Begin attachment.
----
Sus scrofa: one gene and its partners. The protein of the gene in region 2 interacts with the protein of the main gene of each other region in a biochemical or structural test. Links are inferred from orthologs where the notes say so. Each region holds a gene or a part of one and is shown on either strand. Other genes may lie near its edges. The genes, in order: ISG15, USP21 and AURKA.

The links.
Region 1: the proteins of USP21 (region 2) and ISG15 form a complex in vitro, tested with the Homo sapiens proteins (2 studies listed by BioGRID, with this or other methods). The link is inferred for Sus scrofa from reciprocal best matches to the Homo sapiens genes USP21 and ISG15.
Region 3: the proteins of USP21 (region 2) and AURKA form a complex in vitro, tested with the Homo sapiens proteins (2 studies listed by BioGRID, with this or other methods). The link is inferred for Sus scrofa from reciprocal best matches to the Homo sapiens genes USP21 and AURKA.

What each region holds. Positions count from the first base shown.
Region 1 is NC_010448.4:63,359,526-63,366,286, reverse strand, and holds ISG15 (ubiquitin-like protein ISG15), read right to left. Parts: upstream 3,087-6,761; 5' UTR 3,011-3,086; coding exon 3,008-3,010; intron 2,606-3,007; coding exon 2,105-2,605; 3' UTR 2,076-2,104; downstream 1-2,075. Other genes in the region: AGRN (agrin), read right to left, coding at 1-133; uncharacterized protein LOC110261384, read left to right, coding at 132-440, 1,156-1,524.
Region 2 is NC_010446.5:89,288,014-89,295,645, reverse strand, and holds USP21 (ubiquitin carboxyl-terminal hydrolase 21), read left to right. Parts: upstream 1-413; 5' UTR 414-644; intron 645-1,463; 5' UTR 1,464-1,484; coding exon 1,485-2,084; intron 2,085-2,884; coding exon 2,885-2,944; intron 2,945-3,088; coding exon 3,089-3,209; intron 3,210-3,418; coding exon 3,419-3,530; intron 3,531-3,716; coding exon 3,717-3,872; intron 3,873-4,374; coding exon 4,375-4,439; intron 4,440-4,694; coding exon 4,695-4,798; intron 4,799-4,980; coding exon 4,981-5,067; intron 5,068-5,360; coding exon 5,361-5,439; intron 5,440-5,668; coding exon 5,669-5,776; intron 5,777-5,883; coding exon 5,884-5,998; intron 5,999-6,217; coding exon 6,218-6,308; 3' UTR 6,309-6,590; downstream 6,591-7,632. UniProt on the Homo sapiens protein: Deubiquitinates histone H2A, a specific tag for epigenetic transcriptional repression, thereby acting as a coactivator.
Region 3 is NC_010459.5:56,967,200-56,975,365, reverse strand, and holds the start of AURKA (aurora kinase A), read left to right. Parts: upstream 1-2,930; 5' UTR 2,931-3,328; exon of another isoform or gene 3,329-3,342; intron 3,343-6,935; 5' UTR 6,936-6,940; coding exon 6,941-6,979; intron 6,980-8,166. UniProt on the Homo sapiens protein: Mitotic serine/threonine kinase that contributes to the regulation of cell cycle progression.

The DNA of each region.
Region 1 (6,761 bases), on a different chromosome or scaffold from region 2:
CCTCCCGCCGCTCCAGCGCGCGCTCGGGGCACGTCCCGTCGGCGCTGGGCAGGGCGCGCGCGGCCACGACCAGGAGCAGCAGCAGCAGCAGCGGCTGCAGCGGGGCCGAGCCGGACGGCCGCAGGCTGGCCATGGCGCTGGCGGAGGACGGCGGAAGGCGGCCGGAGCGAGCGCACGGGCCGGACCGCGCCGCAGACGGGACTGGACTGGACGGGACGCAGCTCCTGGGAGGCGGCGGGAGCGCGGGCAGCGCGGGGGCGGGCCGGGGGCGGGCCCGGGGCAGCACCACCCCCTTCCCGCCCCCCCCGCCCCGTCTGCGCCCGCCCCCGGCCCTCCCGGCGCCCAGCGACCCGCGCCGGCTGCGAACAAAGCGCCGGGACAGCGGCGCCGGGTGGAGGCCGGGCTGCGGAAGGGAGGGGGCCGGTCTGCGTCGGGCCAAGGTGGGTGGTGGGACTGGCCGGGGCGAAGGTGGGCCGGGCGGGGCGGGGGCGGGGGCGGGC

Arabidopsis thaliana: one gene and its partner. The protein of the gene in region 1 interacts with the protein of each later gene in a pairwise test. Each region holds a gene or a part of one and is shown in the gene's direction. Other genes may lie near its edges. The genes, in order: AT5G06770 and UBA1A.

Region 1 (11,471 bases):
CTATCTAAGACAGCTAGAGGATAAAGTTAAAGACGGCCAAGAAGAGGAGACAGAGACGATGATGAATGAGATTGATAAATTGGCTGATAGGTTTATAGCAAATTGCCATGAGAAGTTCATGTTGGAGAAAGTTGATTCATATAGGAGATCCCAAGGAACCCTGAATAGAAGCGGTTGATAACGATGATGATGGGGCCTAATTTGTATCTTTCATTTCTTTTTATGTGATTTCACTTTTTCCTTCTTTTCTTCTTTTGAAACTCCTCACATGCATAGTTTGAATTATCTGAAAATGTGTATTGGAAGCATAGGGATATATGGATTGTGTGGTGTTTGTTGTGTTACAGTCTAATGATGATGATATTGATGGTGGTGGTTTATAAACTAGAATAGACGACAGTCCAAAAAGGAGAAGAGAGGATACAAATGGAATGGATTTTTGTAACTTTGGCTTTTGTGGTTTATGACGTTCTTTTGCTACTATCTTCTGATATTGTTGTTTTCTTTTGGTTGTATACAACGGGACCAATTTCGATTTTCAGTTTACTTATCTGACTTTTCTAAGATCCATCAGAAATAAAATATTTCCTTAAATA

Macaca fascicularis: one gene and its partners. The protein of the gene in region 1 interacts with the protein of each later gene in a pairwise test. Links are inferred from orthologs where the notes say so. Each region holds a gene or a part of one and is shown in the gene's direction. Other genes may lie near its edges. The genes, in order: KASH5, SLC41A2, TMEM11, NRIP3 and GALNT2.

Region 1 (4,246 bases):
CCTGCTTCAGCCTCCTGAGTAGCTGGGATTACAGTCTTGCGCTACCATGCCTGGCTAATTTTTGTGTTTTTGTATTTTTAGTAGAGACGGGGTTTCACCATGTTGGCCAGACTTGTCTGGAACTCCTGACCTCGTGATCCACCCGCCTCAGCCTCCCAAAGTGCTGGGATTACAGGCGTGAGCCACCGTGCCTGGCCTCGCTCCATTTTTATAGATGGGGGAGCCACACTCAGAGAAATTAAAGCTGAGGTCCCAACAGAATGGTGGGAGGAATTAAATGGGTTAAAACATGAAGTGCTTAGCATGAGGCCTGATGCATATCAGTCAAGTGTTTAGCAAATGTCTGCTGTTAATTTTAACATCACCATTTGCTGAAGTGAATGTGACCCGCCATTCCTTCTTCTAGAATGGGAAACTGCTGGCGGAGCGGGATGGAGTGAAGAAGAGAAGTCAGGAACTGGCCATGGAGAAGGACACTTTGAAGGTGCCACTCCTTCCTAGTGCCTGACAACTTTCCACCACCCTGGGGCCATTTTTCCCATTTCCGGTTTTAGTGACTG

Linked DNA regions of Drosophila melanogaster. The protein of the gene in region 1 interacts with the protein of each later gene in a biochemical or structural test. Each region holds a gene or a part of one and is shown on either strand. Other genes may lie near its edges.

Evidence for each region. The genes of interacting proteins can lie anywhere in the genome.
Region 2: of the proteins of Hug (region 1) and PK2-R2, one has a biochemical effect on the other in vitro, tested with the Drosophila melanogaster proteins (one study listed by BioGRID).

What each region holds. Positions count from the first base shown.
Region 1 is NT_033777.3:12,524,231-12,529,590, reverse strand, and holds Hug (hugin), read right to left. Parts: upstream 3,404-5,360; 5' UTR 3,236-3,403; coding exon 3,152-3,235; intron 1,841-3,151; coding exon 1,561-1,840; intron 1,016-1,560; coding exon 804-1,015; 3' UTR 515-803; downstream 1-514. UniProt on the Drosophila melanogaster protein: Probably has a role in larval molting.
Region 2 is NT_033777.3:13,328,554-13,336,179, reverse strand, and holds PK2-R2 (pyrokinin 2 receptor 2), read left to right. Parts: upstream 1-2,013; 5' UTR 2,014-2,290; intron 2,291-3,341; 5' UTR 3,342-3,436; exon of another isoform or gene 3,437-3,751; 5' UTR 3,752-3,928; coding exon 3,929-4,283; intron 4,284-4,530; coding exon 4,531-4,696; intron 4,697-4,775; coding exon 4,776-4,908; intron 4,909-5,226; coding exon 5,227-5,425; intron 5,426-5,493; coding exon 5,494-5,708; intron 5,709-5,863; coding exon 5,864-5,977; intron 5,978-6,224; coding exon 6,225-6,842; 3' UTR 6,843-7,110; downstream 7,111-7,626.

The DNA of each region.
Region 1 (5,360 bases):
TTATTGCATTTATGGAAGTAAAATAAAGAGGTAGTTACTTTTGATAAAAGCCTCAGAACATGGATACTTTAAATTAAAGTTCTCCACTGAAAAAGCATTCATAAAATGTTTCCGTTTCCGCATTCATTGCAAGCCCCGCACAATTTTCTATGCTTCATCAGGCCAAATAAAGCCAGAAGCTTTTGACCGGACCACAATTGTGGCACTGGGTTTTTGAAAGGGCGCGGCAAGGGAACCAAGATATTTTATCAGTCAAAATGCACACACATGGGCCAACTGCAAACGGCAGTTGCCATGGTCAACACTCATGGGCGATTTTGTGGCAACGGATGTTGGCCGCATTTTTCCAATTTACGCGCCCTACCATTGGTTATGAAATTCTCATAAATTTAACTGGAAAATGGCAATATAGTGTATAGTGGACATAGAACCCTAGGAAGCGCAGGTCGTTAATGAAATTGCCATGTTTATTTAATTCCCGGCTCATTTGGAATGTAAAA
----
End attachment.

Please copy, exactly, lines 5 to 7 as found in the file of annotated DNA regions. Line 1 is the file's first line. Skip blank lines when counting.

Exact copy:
What each region holds. Positions count from the first base shown.
Region 1 is NC_010448.4:63,359,526-63,366,286, reverse strand, and holds ISG15 (ubiquitin-like protein ISG15), read right to left. Parts: upstream 3,087-6,761; 5' UTR 3,011-3,086; coding exon 3,008-3,010; intron 2,606-3,007; coding exon 2,105-2,605; 3' UTR 2,076-2,104; downstream 1-2,075. Other genes in the region: AGRN (agrin), read right to left, coding at 1-133; uncharacterized protein LOC110261384, read left to right, coding at 132-440, 1,156-1,524.
Region 2 is NC_010446.5:89,288,014-89,295,645, reverse strand, and holds USP21 (ubiquitin carboxyl-terminal hydrolase 21), read left to right. Parts: upstream 1-413; 5' UTR 414-644; intron 645-1,463; 5' UTR 1,464-1,484; coding exon 1,485-2,084; intron 2,085-2,884; coding exon 2,885-2,944; intron 2,945-3,088; coding exon 3,089-3,209; intron 3,210-3,418; coding exon 3,419-3,530; intron 3,531-3,716; coding exon 3,717-3,872; intron 3,873-4,374; coding exon 4,375-4,439; intron 4,440-4,694; coding exon 4,695-4,798; intron 4,799-4,980; coding exon 4,981-5,067; intron 5,068-5,360; coding exon 5,361-5,439; intron 5,440-5,668; coding exon 5,669-5,776; intron 5,777-5,883; coding exon 5,884-5,998; intron 5,999-6,217; coding exon 6,218-6,308; 3' UTR 6,309-6,590; downstream 6,591-7,632. UniProt on the Homo sapiens protein: Deubiquitinates histone H2A, a specific tag for epigenetic transcriptional repression, thereby acting as a coactivator.